Stella Floods the Museum
The air creatures are pink flash-white-pink
with their monochrome skins:
they tap the glass
with their sad, stiff arms,
and the vibrations are blue-blue-blue
rippling over her.
she flashes to them,
yellow spot-pink flash-dark.
She hopes they take comfort in it.
She hopes because they are kind to her,
silly dry air-breathing friends,
big bodies, tiny eyes.
They bring food right to her,
and this is red pulse-pulse-pulse,
it is pink ripple, white-white.
Stella will reach up into dry
to touch a sucker-less arm:
green-green, she says,
green-green for the fish.
Green-green for the toys,
so she does not go grey bored.
Bright puzzles, static-colored but fun to
yellow spot/flash, pink
to wriggle through curving tubes
and find a red-red mussel hiding for her.
Red pulse-red to pry it open and eat.
Stella would like to speak green to them,
but maybe they are too dry for speaking.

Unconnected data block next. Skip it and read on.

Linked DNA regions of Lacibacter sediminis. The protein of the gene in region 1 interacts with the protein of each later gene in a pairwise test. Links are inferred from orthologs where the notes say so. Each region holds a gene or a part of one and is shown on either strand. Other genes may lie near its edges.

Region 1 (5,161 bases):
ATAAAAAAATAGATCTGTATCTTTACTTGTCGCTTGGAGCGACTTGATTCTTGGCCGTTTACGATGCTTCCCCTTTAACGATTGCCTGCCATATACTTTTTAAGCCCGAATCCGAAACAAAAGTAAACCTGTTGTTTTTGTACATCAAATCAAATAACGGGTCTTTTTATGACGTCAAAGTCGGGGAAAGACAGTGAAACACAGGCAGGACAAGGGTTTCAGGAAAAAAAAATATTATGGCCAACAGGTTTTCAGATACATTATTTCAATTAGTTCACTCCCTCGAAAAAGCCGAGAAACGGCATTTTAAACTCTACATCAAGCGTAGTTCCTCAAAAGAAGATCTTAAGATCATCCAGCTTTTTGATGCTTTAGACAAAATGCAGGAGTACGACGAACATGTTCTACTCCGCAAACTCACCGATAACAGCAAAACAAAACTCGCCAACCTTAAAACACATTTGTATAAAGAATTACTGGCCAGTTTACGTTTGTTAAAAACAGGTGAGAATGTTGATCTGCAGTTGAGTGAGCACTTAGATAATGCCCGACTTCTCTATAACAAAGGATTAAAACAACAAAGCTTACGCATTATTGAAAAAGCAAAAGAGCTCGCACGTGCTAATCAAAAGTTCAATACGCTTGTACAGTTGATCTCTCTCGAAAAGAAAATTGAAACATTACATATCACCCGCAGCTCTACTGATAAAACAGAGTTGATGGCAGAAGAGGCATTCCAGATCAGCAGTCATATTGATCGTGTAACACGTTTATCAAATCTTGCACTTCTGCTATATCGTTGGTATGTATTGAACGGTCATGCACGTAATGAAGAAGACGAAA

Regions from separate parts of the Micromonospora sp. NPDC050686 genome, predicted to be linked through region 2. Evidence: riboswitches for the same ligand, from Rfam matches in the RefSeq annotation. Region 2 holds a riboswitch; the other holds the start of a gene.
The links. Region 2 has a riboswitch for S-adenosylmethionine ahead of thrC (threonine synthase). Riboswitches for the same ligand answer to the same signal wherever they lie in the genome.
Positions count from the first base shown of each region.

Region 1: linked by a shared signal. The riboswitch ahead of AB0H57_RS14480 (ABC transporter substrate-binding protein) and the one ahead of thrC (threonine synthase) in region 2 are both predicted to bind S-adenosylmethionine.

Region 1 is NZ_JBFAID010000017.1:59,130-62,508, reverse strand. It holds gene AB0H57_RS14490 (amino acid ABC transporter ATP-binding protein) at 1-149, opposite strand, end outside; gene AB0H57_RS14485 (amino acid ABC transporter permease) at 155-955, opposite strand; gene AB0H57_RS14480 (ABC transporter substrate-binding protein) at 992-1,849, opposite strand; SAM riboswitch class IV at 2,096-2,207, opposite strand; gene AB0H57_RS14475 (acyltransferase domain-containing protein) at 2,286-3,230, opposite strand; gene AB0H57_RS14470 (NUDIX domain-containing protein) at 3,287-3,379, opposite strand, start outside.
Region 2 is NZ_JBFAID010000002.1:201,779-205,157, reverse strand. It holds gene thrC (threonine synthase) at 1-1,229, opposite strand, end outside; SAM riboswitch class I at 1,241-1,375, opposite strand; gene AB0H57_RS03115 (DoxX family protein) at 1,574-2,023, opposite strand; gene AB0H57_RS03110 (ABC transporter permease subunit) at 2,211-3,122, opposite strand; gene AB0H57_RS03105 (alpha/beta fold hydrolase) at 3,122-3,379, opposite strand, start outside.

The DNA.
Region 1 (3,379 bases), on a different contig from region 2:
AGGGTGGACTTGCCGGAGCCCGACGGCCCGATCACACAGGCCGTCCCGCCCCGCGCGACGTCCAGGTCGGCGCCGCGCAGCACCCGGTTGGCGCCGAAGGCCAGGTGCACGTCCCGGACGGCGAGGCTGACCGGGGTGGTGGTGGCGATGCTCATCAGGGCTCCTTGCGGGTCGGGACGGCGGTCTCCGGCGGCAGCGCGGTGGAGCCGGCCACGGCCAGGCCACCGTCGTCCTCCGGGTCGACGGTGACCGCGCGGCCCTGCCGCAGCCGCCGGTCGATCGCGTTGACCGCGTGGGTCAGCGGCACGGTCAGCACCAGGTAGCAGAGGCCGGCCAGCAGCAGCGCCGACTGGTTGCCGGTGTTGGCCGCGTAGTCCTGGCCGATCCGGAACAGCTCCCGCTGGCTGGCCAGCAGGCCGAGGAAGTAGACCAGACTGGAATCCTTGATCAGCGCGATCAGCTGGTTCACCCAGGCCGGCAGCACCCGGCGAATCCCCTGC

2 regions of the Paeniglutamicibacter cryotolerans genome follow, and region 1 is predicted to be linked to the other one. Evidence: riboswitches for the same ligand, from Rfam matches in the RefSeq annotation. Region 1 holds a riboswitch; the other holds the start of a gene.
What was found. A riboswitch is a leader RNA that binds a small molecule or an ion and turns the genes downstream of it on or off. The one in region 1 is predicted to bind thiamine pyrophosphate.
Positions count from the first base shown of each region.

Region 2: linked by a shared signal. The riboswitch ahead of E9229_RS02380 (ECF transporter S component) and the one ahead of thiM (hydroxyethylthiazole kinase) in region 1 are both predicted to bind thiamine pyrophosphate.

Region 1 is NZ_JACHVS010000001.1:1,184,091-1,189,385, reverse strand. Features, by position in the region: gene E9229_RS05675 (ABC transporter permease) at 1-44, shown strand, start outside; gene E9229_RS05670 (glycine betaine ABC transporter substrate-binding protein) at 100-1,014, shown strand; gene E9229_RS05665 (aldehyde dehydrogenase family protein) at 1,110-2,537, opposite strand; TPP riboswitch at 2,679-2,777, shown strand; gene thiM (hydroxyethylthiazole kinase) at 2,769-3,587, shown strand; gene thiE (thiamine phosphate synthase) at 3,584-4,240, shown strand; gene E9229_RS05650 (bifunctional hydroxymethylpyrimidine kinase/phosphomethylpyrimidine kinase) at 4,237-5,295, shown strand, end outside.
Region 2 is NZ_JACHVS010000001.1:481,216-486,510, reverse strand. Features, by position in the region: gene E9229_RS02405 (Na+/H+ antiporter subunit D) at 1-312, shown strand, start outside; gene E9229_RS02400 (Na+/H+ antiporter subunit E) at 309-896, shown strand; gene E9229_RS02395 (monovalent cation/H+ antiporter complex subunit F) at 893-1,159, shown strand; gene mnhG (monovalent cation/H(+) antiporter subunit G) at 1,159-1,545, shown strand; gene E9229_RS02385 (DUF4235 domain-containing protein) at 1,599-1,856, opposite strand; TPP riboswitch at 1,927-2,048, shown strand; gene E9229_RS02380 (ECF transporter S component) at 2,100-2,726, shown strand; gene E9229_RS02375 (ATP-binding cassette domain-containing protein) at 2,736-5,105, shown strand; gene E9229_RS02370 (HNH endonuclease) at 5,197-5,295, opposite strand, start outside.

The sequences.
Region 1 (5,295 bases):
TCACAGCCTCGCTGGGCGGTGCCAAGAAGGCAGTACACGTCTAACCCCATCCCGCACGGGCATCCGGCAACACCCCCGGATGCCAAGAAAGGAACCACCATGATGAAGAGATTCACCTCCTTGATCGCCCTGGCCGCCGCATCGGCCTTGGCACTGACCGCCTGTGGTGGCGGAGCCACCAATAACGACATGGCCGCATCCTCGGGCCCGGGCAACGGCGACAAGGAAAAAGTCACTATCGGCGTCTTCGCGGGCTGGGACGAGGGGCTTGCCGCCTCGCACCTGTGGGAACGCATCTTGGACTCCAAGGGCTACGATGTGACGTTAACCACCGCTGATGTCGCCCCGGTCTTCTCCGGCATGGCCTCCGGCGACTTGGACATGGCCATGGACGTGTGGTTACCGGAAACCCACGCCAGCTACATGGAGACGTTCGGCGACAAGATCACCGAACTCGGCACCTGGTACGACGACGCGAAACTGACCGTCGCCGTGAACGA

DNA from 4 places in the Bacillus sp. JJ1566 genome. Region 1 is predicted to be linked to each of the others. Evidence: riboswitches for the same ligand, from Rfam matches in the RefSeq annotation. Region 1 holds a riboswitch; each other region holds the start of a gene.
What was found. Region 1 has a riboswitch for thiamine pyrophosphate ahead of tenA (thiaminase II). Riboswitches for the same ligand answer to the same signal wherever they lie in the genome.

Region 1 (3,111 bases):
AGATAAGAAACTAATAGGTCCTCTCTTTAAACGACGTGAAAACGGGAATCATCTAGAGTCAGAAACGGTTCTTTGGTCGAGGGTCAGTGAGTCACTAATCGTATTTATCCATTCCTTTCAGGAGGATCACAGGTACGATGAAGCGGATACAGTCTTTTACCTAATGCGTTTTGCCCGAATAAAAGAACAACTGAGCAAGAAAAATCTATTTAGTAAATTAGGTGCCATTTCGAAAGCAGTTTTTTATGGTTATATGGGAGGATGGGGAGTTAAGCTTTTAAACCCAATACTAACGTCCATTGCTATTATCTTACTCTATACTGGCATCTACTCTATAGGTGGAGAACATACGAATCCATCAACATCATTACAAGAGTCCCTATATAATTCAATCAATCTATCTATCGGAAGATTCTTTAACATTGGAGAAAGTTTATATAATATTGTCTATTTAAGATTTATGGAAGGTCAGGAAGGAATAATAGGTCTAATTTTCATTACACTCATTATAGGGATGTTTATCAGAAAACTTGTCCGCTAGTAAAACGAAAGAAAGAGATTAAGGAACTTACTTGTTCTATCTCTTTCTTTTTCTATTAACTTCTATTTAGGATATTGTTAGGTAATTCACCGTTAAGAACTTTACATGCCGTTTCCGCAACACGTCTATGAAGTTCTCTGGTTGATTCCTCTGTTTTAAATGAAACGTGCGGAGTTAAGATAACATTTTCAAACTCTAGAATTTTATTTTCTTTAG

In the dark,
where she is her own only flashing light,
Stella grips the arm-like structures in her
curls over herself, pulls, and the arm-thing
Water pours out into air.
In the light,
the air creatures do not climb into the
Stella is indigo-grey,
until she sees them waving their arms.
She waves her arms back.
Fast fast they crawl in their air,
and this is pink flash-white.
They scrabble like urchins
(red pulse urchins, her favorite).
Stella settles in her rocks
so she can watch their pink-white-white
It’s indigo that her plan didn’t work,
but it turned out to be such a white-white
Virginia M Mohlere has been a science editor since 1998, first for the University of Chicago Press and currently in the Department of Scientific Publications at the University of Texas M D Anderson Cancer Center. Other published works can be found online at Goblin Fruit, Polu Texni, MungBeing, Fickle Muses, and Cabinet Des Fées. Mohlere notes that her poem was inspired by a February 2009 incident at the Santa Monica Pier Museum, in which “a female two-spotted octopus pulled apart a valve in her tank, spilling hundreds of gallons of water into the museum.” As Mohlere points out, “several species of octopus are known to be intelligent and curious, and many cephalopods have cells in their skin that change color in response to the environment and various stimuli.”